This post has been republished via RSS; it originally appeared at: IIS Support Blog articles.
In our first and second posts about troubleshooting the TLS / SSL problems, we worked to fix a "The underlying connection was closed: Could not establish trust relationship for the SSL/TLS secure channel" error message.
In our first scenario, we made some basic tests, such as a "browser test" and found that the certificate used was not valid.
In our second scenario, we compared a network trace taken from a failing scenario with trace taken from a successful scenario. We saw that the TLS negotiation between the client and the server was failing.
We fixed both issues and we know that the TLS versions match for the client and the server and the certificate is fine but we are still getting an error message.
If you recall the outcome of the scenario 2, we were seeing a FIN package coming from the client and the server was resetting the TCP connection:
This time the error we are getting is different:
Server Error in '/' Application.
The remote certificate is invalid according to the validation procedure.
Description: An unhandled exception occurred during the execution of the current web request. Please review the stack trace for more information about the error and where it originated in the code.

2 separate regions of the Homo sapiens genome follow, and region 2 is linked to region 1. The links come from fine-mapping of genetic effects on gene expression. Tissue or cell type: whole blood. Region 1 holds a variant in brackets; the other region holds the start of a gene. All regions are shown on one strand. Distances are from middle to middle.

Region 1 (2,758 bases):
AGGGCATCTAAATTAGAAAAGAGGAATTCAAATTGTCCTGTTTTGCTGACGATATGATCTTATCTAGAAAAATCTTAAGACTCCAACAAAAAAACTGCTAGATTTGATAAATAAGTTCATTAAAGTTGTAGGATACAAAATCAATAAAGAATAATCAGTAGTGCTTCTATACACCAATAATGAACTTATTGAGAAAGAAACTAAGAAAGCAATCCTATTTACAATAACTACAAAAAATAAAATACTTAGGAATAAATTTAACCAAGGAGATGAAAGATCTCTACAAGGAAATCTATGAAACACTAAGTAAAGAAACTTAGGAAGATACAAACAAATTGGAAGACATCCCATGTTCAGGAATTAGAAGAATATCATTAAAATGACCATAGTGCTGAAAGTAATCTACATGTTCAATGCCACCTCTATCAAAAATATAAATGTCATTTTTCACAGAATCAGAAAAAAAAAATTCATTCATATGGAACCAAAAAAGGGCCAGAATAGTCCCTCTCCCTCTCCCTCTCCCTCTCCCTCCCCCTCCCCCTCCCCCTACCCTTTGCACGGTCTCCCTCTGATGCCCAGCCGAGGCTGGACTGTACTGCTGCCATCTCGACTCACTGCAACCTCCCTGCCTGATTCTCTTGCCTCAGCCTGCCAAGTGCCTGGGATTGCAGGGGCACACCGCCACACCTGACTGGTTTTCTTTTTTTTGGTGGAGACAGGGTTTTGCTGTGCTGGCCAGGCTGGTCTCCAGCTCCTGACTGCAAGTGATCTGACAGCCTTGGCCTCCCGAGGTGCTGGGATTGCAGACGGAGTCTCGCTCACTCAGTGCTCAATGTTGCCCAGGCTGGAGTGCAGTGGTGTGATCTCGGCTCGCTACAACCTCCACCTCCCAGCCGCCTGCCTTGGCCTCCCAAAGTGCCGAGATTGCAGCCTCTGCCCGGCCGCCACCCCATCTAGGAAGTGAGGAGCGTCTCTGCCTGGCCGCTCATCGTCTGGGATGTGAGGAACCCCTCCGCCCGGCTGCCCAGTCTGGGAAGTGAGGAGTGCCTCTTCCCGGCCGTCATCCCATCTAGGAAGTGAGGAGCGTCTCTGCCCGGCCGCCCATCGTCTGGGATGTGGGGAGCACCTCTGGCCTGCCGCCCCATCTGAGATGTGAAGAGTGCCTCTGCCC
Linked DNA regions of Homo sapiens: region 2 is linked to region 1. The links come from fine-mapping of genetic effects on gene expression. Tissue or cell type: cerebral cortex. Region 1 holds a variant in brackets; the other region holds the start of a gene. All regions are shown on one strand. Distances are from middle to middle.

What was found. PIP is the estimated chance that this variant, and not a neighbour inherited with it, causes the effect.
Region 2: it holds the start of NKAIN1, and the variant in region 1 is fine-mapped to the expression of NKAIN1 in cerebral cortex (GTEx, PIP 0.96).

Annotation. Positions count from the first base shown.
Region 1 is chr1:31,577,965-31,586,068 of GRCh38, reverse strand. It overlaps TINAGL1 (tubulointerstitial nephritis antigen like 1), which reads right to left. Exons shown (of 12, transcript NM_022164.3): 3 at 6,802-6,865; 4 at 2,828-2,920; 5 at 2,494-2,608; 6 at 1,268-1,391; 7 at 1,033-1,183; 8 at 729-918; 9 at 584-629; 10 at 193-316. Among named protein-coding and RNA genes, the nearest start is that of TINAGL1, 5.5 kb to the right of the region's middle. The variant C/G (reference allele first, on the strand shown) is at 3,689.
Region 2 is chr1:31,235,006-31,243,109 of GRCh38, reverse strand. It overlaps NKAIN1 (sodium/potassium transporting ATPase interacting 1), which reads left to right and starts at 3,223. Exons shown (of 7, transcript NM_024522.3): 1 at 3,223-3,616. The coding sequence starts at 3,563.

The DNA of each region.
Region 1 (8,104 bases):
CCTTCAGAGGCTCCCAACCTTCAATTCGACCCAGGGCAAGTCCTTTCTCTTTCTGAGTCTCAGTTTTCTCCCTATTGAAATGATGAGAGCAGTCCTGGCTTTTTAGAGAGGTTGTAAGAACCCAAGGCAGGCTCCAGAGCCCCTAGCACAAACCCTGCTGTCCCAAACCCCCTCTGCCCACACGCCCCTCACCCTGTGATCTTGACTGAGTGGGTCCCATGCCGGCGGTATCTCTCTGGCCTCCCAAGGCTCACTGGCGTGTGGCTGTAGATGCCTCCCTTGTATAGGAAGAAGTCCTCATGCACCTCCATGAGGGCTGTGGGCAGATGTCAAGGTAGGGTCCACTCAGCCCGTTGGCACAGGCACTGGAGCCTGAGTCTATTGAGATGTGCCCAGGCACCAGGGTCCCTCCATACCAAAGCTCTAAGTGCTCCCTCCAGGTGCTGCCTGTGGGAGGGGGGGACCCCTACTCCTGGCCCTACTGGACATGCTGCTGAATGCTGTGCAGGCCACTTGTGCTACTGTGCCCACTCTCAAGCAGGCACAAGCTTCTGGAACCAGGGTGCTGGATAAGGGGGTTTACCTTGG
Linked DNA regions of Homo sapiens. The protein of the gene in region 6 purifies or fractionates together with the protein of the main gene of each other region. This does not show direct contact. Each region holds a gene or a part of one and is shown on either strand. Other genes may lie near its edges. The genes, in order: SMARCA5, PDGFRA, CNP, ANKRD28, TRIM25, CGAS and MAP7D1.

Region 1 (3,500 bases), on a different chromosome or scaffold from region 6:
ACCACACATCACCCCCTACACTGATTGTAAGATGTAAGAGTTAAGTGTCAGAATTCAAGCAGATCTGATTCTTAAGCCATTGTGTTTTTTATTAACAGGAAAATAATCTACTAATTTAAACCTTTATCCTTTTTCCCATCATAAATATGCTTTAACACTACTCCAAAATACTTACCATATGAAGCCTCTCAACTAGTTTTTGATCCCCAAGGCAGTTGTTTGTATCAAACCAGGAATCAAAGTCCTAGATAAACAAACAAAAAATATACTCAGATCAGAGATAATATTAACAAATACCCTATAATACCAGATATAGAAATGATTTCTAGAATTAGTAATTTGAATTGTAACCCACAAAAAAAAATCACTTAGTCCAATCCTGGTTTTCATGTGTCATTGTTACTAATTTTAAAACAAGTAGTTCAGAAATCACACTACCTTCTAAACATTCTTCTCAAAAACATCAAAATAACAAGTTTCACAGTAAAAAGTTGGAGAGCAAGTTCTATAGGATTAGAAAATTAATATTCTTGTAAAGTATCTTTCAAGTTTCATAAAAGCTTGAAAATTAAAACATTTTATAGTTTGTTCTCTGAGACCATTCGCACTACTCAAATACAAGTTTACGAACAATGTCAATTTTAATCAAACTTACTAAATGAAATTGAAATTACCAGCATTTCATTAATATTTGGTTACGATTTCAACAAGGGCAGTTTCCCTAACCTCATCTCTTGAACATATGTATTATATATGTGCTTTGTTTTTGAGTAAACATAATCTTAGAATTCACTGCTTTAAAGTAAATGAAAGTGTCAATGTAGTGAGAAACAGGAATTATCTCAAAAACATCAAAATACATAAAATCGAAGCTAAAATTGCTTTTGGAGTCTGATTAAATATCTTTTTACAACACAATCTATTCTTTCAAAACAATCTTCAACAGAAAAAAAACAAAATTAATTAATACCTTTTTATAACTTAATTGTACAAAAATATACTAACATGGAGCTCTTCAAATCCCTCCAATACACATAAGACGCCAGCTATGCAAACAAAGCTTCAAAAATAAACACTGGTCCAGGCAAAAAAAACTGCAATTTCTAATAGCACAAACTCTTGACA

Exception Details: System.Security.Authentication.AuthenticationException: The remote certificate is invalid according to the validation procedure.
The exception message tells us that the remote certificate is not valid. We know that we passed the TLS and Cipher negotiation so there should be some other validation failing. What could it be and how can we troubleshoot this issue?
Here the SChannel ETL logging or System.Net tracing comes in the picture. We will not focus on SChannel ETL logging here as it could be another post's topic. Instead we will use System.Net tracing to troubleshoot this problem.
A quick word about System.Net tracing
A System.Net tracing is a diagnostic option availabile in .NET Framework since the version 2.0. This is a part of System.Diagnostic namespace and it could be used to capture the details of System.Net classes including the System.Net.Socket operations. You can enable it in your configuration file. A sample usage is seen below:
<system.diagnostics> <sources> <source name="System.Net" tracemode="includehex" maxdatasize="1024"> <listeners> <add name="System.Net"/> </listeners> </source> <source name="System.Net.Sockets"> <listeners> <add name="System.Net"/> </listeners> </source> <source name="System.Net.Cache"> <listeners> <add name="System.Net"/> </listeners> </source> </sources> <switches> <add name="System.Net" value="Verbose"/> <add name="System.Net.Sockets" value="Verbose"/> <add name="System.Net.Cache" value="Verbose"/> </switches> <sharedListeners> <add name="System.Net" type="System.Diagnostics.TextWriterTraceListener" initializeData="c:\tracelogs\network_trace.log"/> </sharedListeners> <trace autoflush="true"/> </system.diagnostics>
To enable the System.Net tracing you can simply copy the configuration above and paste it in your ASP.NET application's web.config file. Please pay attention to the folder the traces will be created:
<add name="System.Net" type="System.Diagnostics.TextWriterTraceListener" initializeData="c:\tracelogs\network_trace.log"/>